I don't believe that bees "don't feel pain" or any such nonsense. Pain is essential to a living being's survival, providing it with important information about what is dangerous and what is not, as well as to the current condition of its own body - why wouldn't they feel pain? The argument that they don't is nothing more than a feeble excuse to allow such cruelty to go on unrestricted.

I don't know to what extent this is true to all apiaries, but I certainly have no trouble believing it for those making honey for mass-production. Consider all you know about the cruelty administered to "higher" animals such as cows, pigs and sheep. If these animals are treated so badly on an industrial scale, would any more compassion be shown for insects?

Of course, the number of bees killed or hurt in the honey industry will be less, in total, than the number of insects and other creatures killed or hurt in the farming of vegetables. It would be lunacy to boycott vegetables, so surely shirking honey is equally pointless?

Although this argument makes sense, it's worth bearing in mind that honey is a direct derivative product of the bees themselves - the honey business itself is morally unethical (the majority of the time.) On the other hand, there is nothing unethical, in theory, about broccoli. In reality, its production may not as clean as we would like, but the product itself is not the direct result of animal abuse - it can be produced without harming animals, and therefore cannot be something I am actively against.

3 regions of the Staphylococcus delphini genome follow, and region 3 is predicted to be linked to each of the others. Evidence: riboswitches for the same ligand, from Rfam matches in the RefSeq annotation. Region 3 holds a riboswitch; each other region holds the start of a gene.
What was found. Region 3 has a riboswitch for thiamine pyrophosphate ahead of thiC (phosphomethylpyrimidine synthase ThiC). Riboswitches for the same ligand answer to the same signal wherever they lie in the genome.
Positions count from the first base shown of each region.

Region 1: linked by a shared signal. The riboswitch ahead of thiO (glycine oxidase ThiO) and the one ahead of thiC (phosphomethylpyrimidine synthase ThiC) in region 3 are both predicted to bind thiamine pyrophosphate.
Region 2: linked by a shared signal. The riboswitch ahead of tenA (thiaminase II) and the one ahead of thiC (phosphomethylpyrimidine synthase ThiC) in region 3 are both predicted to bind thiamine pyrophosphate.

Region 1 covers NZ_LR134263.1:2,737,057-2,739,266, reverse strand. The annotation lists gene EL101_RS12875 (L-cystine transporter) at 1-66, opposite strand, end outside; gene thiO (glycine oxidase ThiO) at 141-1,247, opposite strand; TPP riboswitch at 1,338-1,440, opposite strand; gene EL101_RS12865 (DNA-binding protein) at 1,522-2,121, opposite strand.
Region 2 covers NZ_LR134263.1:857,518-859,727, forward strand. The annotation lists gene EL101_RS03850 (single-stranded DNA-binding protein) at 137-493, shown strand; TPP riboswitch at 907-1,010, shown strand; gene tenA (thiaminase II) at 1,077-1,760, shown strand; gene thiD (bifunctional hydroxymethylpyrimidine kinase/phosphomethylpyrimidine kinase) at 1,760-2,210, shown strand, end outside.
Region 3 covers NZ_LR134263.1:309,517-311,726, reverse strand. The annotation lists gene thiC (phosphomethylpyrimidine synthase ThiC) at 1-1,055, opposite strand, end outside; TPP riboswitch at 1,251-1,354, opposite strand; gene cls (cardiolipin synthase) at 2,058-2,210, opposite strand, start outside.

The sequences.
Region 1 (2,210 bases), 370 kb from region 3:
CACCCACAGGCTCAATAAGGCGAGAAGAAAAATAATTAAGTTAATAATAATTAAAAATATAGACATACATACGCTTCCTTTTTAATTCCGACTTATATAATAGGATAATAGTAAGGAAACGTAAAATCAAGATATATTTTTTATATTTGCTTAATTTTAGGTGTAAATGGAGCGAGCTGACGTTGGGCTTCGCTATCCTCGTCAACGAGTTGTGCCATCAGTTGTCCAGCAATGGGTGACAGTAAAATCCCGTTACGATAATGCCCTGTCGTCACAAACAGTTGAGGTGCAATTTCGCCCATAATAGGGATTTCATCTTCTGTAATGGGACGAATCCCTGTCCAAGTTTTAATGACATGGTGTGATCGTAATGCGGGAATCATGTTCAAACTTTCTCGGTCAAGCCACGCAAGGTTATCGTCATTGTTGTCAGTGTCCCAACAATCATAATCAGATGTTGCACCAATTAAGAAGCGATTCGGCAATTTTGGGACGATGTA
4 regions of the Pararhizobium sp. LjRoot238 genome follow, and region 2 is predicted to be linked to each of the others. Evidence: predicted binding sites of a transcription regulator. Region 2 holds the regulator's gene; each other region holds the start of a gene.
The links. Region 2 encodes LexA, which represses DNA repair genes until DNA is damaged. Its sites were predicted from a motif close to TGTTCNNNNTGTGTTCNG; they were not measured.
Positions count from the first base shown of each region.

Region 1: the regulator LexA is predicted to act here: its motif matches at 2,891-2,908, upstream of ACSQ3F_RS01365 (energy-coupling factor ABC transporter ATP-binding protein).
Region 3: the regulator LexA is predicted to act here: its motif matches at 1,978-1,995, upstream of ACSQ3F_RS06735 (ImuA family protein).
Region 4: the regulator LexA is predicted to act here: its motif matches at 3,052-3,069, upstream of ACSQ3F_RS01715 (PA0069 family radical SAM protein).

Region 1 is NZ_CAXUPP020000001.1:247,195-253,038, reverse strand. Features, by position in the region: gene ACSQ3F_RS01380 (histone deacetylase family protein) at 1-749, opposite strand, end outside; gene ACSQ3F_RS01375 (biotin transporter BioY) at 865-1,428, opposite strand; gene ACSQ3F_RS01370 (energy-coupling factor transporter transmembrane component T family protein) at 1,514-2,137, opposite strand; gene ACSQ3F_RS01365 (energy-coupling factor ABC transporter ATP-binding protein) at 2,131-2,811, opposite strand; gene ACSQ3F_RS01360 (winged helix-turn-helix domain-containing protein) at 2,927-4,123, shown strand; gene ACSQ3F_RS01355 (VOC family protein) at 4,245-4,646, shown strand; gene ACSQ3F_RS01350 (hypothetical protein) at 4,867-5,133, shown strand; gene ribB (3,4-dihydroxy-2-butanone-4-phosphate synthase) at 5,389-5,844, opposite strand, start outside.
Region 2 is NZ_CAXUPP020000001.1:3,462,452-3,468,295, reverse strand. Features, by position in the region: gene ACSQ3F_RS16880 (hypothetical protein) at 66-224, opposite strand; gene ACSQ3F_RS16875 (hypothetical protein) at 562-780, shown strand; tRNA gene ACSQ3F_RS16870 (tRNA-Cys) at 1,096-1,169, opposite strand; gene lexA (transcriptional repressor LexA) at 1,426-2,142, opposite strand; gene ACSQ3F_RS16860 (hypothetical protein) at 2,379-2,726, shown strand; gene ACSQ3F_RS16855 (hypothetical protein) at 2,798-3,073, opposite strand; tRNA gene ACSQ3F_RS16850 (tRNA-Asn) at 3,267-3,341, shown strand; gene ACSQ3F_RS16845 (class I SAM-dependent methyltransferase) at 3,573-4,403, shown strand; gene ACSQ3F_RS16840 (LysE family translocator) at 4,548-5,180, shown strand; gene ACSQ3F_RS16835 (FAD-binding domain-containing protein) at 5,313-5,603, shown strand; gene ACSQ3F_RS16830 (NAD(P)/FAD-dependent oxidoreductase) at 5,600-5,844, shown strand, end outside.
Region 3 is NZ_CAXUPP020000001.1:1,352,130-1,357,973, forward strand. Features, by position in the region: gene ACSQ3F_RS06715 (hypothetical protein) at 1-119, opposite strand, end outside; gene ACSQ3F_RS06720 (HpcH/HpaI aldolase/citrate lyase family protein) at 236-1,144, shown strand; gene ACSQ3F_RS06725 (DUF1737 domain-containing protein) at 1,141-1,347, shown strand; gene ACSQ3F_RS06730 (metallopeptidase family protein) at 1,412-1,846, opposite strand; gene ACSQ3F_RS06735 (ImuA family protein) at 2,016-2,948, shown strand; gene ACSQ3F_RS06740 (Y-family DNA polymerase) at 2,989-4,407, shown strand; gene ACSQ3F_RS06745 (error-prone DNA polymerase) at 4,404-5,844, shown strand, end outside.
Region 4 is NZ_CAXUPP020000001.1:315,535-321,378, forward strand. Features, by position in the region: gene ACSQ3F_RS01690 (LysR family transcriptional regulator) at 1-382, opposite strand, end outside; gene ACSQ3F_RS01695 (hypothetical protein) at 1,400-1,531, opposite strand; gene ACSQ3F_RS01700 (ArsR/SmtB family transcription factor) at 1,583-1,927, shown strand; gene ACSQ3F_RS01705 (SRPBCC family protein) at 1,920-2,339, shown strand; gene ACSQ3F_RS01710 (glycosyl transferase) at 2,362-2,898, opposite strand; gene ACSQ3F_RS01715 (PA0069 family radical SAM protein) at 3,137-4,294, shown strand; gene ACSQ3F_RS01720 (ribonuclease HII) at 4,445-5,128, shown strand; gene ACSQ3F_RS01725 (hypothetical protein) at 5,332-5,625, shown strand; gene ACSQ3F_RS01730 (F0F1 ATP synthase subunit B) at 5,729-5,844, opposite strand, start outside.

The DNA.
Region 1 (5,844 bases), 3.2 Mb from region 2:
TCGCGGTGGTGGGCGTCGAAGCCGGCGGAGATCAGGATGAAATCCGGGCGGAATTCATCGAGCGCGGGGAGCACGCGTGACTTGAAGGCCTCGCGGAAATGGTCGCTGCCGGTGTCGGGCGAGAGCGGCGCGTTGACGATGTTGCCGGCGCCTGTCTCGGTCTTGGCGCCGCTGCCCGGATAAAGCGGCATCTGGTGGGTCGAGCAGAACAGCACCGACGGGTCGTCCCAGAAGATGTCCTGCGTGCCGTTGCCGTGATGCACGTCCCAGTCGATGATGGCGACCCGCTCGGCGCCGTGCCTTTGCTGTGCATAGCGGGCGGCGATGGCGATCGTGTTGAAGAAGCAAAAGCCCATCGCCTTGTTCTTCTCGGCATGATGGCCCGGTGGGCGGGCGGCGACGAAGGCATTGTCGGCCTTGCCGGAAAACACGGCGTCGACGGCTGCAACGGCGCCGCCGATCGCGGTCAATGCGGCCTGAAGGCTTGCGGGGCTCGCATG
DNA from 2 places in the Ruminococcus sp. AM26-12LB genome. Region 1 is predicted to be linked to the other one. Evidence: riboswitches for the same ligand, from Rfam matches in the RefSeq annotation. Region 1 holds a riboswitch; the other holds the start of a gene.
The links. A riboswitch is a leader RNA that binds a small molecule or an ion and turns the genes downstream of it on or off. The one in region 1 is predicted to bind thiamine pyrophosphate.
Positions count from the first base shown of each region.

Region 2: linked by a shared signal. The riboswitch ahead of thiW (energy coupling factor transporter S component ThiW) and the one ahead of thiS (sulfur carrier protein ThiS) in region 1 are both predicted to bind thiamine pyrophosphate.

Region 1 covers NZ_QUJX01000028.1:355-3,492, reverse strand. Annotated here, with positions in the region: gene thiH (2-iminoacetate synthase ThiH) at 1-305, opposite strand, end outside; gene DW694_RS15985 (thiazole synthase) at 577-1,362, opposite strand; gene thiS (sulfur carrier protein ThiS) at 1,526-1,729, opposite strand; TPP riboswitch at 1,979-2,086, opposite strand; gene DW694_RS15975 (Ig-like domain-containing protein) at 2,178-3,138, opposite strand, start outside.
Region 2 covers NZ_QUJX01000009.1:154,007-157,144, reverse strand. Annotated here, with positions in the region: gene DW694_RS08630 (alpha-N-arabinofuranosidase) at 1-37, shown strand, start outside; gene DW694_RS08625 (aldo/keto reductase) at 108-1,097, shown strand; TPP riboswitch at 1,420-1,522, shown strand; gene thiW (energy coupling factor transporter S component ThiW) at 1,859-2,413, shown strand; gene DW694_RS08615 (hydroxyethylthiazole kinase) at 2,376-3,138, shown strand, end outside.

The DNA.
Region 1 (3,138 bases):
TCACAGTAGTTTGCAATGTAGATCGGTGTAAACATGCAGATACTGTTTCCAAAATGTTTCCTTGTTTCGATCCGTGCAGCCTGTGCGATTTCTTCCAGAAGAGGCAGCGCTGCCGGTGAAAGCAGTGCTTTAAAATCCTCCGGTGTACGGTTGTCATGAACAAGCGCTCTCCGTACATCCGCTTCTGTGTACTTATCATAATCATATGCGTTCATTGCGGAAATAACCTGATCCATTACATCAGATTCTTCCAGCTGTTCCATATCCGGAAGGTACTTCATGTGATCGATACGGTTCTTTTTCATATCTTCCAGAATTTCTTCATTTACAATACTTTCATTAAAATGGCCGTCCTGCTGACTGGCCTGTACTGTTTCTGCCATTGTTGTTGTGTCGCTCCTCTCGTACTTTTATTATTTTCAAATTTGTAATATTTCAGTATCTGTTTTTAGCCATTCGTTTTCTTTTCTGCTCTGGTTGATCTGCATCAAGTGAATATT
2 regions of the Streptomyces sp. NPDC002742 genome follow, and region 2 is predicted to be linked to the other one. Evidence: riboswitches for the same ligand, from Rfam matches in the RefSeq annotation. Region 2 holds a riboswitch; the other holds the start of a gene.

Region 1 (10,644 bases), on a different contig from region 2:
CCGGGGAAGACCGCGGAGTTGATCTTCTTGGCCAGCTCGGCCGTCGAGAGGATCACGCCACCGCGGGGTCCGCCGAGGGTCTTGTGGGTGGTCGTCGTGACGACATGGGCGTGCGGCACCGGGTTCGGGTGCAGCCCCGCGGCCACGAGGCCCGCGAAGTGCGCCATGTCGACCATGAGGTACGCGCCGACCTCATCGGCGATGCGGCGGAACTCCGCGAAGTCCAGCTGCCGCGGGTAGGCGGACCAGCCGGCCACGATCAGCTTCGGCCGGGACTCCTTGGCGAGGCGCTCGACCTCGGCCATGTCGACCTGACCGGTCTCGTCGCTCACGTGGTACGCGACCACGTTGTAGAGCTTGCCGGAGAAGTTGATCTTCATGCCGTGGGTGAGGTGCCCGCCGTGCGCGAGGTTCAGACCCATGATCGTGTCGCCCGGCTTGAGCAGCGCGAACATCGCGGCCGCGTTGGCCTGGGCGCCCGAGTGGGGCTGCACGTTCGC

And yet, honey is not something I am actively against either, at least in principle. From what I can see, it is perfectly possible to maintain a hive, giving the bees a home, leaving them plenty honey for themselves and merely taking the surplus in peaceful co-existence. This, I can't find fault with - much the same way as I'd have nothing against eggs taken from hens that are well looked-after, and used solely for this purpose. (I wouldn't buy eggs even from a farm like this, but that's just because I'm not really into eggs anymore - if I was, I would.) But frankly, aside from the tiny number of wonderful hippy oddballs keeping rescue chickens in their back garden, I don't think any such miracle farms exist.

I know that there some apiaries like this which do exist, however - the trouble is knowing which. And really, you can only know if you pay a visit, ask some questions, and see for yourself whether or not you consider the place to be a cruelty-free practice. And if satisfied, by all means, buy their honey.

I can't/won't do this because I'm a lazy city student, and honestly, I'm not that mad about honey that I would go to the effort of finding an apiary I trusted. Maybe one day.


Until then, I think I'll investigate into the various alternatives - it might be a fun excuse to try out some new recipes.